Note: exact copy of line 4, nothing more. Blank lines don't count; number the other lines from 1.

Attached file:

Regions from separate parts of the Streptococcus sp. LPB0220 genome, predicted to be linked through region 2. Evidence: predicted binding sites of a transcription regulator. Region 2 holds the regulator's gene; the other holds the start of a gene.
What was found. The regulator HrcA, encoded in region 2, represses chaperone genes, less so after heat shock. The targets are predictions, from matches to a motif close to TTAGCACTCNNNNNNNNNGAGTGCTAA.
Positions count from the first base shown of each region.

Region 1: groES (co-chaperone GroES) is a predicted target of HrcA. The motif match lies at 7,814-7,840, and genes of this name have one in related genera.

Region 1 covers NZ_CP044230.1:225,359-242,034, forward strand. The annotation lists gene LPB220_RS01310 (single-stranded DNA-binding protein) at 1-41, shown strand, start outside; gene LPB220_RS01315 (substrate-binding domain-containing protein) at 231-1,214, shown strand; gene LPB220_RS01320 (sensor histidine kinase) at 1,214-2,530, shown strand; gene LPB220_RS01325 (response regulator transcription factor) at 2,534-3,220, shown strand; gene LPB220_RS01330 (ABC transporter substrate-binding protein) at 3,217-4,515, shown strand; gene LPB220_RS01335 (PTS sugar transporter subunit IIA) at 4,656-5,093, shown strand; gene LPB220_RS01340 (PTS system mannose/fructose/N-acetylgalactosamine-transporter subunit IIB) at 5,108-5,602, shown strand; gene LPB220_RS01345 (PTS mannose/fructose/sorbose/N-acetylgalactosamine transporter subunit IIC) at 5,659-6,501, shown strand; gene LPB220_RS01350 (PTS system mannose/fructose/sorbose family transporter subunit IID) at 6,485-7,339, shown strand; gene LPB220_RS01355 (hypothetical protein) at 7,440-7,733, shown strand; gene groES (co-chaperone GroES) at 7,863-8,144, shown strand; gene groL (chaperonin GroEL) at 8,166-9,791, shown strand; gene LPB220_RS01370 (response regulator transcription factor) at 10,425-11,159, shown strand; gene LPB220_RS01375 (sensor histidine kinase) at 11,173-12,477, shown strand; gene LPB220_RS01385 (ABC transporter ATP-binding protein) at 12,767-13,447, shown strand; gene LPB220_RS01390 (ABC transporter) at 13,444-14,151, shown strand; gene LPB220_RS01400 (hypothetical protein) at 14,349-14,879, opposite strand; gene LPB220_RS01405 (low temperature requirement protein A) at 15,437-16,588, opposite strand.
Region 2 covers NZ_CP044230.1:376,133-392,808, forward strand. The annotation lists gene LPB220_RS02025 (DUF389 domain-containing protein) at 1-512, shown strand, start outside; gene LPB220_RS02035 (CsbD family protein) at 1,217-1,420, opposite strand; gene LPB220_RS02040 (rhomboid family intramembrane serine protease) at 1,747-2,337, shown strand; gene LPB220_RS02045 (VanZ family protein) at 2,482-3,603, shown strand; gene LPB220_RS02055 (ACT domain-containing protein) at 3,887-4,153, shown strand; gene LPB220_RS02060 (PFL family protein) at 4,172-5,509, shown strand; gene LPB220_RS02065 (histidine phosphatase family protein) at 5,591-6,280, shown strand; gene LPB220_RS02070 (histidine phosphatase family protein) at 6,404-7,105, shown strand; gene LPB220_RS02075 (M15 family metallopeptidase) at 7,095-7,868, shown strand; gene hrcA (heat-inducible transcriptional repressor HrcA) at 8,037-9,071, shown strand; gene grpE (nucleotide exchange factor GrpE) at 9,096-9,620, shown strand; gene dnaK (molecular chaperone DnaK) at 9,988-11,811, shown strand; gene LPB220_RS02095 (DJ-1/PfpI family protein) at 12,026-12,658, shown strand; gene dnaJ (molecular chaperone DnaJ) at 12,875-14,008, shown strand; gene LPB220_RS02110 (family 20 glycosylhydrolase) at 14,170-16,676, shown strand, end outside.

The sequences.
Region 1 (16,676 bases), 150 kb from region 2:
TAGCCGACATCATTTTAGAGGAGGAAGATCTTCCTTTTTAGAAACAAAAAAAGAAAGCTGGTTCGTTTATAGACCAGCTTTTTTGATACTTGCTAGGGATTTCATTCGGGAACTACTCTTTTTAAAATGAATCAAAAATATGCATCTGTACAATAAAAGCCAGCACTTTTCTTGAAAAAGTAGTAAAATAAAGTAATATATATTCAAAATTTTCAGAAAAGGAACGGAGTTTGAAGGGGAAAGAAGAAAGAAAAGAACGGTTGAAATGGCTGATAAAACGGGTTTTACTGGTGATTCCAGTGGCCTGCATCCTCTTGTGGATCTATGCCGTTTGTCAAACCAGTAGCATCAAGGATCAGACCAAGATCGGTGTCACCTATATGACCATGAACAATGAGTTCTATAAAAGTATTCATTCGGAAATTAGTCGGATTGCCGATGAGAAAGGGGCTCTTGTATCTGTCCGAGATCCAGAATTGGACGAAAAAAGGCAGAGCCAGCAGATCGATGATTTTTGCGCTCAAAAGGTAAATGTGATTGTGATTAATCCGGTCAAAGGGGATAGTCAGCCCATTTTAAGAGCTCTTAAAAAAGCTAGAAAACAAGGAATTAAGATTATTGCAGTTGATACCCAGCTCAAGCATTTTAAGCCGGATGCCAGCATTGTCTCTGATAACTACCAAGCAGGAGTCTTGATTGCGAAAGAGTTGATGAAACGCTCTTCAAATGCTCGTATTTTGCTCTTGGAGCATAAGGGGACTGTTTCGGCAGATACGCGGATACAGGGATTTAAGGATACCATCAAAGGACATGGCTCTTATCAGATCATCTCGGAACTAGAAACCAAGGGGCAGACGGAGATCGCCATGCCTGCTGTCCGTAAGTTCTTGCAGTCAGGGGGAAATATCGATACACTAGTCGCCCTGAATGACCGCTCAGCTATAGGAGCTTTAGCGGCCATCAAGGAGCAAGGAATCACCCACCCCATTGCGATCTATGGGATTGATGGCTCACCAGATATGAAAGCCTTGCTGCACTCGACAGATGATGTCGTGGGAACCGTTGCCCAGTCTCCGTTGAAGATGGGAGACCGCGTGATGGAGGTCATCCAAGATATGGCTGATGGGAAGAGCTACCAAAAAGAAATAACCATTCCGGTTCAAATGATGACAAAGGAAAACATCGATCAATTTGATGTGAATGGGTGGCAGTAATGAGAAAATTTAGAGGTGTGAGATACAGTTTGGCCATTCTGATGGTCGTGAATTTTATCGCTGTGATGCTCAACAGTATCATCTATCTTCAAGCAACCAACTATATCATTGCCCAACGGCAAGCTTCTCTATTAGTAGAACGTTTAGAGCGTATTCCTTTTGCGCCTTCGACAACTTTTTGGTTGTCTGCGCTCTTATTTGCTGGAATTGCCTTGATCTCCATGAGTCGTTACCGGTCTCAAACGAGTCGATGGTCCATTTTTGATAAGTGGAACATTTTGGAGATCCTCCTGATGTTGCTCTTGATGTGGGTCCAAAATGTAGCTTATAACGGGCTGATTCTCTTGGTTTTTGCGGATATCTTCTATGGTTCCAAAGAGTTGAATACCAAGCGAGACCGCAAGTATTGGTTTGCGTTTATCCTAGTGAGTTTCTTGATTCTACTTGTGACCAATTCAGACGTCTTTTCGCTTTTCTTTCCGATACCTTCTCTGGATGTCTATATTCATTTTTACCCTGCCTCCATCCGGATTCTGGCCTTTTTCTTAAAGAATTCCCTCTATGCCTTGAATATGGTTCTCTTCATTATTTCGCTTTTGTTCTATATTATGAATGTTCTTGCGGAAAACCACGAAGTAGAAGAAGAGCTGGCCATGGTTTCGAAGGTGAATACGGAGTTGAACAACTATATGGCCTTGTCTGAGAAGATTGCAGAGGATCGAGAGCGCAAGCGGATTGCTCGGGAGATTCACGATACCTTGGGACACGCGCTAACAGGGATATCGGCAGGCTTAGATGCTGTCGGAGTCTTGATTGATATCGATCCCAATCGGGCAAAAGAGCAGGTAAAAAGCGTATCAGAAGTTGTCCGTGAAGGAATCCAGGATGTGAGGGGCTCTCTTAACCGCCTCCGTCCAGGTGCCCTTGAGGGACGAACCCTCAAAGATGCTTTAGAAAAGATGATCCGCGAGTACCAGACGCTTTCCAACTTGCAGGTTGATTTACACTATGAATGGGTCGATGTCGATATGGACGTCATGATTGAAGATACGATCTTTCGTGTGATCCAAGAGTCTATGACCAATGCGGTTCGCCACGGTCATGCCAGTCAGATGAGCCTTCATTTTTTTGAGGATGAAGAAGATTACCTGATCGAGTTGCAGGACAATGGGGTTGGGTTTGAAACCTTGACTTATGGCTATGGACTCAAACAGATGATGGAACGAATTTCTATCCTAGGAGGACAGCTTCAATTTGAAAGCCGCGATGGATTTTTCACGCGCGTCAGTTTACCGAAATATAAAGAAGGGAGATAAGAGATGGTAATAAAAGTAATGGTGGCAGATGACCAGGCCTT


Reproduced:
Region 1: groES (co-chaperone GroES) is a predicted target of HrcA. The motif match lies at 7,814-7,840, and genes of this name have one in related genera.